Join Date
    Jan 2006
    Location
    Jerusalem
    Posts
    11
    i didn't get it! in the while loop there z
    Code:
    cout<<m<<" "<<n;
    if it runs then it sould print the values of both of them??? and if it runs wiit does while( 0) mean? and if replaced while(0) with while(++n) wut while(++n) mean????

  8. #8
    ZuK
    ZuK is offline
    Registered User
    Join Date
    Aug 2005
    Location
    Austria
    Posts
    1,990
    The program will run. The loop will not be entered.
    Kurt

  9. #9
    Registered User
    Join Date
    Jan 2006
    Location
    Jerusalem
    Posts
    11
    while(0) means wut? and wut does it differ from while(++n)?????

  10. #10
    Registered User
    Join Date
    Jan 2005
    Posts
    7,344
    The control of the while loop (what's between the parentheses) is a boolean expression that determines how long the loop executes and when it stops. A boolean expression evaluates to either true or false. If it evaluates to true, the loop is run, if it evaluates to false, the loop is not run.

    If you put in 0, then it evaluates to false because in C++ 0 means false. That means the loop is not run. If you put in something like ++n, then before each time through the loop it will execute the code ++n and evaluate it to see if it is true or false. When at some point it becomes 0 then it evaluates to false and the loop stops.

  11. #11
    Registered User
    Join Date
    Aug 2002
    Location
    Hermosa Beach, CA
    Posts
    446
    while(0) means wut? and wut does it differ from while(++n)?????
    wut means wut? and how does wut differ from what?

    Sorry, I couldn't help myself.
    The crows maintain that a single crow could destroy the heavens. Doubtless this is so. But it proves nothing against the heavens, for the heavens signify simply: the impossibility of crows.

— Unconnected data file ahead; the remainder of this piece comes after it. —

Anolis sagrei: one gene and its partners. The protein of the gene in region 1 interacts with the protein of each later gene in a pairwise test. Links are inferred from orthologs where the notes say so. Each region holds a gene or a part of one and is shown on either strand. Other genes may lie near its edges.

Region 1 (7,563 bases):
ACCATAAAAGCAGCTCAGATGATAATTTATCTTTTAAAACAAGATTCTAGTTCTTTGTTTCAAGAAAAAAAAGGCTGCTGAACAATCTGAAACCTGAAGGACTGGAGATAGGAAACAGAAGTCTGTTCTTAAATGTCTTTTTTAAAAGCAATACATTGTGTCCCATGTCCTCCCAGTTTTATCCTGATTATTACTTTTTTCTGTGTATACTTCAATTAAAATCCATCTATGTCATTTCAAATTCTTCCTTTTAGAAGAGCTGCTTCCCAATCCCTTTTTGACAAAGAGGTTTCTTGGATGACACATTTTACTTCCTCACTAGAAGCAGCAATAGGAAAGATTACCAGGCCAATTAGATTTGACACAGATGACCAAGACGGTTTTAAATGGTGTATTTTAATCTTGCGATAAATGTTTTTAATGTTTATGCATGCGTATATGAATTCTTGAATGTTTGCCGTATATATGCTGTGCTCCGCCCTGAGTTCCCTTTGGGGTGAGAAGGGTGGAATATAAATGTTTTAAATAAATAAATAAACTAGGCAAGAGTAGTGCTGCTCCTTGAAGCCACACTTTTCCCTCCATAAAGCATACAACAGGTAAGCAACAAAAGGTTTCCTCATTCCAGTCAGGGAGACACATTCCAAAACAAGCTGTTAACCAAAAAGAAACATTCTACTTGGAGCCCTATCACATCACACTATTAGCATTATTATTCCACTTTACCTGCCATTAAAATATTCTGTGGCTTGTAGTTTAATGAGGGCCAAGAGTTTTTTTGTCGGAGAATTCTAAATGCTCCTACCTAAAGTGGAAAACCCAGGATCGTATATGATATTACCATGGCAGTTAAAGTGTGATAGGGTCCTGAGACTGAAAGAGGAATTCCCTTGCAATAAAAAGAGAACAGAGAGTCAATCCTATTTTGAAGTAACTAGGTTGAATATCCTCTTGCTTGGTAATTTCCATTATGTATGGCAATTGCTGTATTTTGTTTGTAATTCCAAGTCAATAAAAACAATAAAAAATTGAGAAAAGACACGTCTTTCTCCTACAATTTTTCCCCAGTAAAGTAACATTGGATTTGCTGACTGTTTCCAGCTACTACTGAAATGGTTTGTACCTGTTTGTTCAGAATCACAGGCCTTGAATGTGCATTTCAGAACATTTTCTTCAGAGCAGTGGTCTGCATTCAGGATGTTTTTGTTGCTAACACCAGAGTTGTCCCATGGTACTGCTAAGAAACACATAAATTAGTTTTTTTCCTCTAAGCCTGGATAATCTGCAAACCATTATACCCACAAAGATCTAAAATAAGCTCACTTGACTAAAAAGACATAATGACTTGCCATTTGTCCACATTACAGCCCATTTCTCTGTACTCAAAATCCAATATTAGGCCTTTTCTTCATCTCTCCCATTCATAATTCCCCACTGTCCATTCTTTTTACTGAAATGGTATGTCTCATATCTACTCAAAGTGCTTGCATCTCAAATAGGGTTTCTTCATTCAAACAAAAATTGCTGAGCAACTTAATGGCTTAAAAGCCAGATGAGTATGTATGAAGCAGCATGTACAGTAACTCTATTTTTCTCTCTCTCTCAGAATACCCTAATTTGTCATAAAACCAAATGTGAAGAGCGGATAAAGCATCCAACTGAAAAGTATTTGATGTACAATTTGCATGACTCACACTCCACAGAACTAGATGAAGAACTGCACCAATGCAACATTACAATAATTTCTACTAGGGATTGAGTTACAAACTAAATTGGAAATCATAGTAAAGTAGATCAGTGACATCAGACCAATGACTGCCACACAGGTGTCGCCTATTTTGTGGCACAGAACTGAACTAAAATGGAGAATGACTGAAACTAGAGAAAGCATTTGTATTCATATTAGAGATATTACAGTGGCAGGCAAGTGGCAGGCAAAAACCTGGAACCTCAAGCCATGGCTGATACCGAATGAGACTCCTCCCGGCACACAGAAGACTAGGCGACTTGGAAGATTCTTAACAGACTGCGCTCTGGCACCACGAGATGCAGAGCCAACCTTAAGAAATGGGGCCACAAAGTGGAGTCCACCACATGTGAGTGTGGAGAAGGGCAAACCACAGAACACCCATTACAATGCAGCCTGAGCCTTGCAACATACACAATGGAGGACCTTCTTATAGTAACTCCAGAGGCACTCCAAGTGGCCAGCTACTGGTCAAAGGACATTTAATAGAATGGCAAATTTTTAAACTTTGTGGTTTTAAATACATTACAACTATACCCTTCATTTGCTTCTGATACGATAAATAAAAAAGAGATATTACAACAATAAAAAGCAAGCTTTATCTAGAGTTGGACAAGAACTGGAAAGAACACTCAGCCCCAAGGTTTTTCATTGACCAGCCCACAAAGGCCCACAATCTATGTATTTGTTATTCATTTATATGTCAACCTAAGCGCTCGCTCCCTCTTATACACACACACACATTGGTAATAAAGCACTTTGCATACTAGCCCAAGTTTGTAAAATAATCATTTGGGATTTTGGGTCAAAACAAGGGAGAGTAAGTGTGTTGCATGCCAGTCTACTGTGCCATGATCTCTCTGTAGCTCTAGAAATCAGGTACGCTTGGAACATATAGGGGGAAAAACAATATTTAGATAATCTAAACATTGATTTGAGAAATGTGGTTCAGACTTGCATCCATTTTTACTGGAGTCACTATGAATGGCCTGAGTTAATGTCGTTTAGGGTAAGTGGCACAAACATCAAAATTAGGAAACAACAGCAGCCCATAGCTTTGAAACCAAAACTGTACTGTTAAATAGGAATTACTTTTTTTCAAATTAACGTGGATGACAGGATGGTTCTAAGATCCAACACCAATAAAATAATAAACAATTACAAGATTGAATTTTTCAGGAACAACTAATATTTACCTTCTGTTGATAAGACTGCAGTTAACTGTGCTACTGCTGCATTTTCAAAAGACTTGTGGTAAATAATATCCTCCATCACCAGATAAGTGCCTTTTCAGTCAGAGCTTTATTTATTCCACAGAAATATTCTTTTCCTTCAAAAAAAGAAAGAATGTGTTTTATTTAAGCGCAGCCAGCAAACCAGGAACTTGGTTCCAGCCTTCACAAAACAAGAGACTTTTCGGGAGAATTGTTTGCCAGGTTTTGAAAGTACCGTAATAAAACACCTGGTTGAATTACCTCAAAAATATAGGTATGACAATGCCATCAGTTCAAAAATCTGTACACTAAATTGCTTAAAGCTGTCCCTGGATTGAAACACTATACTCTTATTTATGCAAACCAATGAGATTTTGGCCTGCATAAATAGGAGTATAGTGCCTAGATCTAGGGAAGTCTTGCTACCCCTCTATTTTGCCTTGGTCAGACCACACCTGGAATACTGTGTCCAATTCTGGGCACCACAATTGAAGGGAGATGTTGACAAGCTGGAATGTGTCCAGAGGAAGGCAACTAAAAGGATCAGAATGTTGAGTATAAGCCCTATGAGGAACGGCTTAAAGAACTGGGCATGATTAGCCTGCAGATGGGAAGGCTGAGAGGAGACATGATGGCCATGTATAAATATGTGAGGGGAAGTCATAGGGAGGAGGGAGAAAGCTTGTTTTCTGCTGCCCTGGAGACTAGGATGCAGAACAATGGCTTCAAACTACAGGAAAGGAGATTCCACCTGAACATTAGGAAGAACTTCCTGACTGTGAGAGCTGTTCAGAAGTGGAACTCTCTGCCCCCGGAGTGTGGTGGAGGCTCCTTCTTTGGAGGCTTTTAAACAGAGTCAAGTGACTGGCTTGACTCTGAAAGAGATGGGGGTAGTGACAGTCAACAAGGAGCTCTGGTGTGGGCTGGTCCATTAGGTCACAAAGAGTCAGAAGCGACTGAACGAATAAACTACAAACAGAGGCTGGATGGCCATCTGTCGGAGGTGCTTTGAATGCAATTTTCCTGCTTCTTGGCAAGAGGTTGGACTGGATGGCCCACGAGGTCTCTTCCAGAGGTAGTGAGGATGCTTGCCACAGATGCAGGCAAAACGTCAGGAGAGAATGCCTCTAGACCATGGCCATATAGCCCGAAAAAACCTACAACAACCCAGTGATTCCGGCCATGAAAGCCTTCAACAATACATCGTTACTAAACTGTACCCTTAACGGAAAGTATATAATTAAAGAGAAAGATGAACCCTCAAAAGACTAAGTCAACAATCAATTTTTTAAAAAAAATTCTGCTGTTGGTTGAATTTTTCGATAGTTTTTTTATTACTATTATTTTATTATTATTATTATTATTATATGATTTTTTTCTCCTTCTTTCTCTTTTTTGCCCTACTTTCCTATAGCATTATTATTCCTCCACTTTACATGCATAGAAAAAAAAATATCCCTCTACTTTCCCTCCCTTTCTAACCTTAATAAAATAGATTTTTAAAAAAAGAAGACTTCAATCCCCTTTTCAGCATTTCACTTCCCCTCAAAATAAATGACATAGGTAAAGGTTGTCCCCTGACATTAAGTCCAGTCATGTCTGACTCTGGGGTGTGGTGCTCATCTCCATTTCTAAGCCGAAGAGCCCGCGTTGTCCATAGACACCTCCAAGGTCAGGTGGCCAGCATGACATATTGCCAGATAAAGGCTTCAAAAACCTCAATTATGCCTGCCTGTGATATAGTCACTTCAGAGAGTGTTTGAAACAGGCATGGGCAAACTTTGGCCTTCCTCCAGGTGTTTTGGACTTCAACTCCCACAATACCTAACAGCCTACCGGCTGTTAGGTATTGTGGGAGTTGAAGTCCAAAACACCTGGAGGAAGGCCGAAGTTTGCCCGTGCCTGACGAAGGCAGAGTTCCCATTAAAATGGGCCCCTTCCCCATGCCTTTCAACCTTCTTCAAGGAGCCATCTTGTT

12. #12
    Registered User
    Join Date
    Jan 2006
    Location
    Jerusalem
    Posts
    11
    i mean that if we have in any program this segment:
    Code:
    int n=0;
    while(n){
    ++n;
    cout<<n;
    }
    i meant wut does the while(n) do in this case? hope you got it now...
    but i guess i understood it now...
    thnx!

  13. #13
    60% Braindead
    Join Date
    Dec 2005
    Posts
    379
    Code:
    while(n);
    is the same as

    Code:
    while(n==1);
    Code:
    Error W8057 C:\\Life.cpp: Invalid number of arguments in function run(Brain *)

  14. #14
    Cat without Hat CornedBee's Avatar
    Join Date
    Apr 2003
    Posts
    8,893
    No, it's not. It's the same as
    Code:
    while(n != 0)
    All the buzzt!
    CornedBee

    "There is not now, nor has there ever been, nor will there ever be, any programming language in which it is the least bit difficult to write bad code."
    - Flon's Law

  15. #15
    60% Braindead
    Join Date
    Dec 2005
    Posts
    379
    ?
    Code:
    while(n);
    is the same as

    Code:
    while(n != 0)
    ?

    I thought it was the other way around...

    Code:
    while(!n) // Same as while(n==0)
    
    while(n) //Same as while(n==1)
    I got that straight out of a C++ book -,-. I'm very much confused right now.
    Code:
    Error W8057 C:\\Life.cpp: Invalid number of arguments in function run(Brain *)

Page 1 of 2 12 LastLast
Popular pages Recent additions subscribe to a feed

Similar Threads

  1. Alice....
    By Lurker in forum A Brief History of Cprogramming.com
    Replies: 16
    Last Post: 06-20-2005, 03:51 PM
  2. Debugging question
    By o_0 in forum C Programming
    Replies: 9
    Last Post: 10-10-2004, 06:51 PM
  3. Question about pointers #2
    By maxhavoc in forum C++ Programming
    Replies: 28
    Last Post: 06-21-2004, 01:52 PM
  4. Question...
    By TechWins in forum A Brief History of Cprogramming.com
    Replies: 16
    Last Post: 07-28-2003, 10:47 PM
  5. Question, question!
    By oskilian in forum A Brief History of Cprogramming.com
    Replies: 5
    Last Post: 12-24-2001, 01:47 AM

1 2 3 4 5 6 7 8 9 10 11 12 13 14 15 16 17 18 19 20 21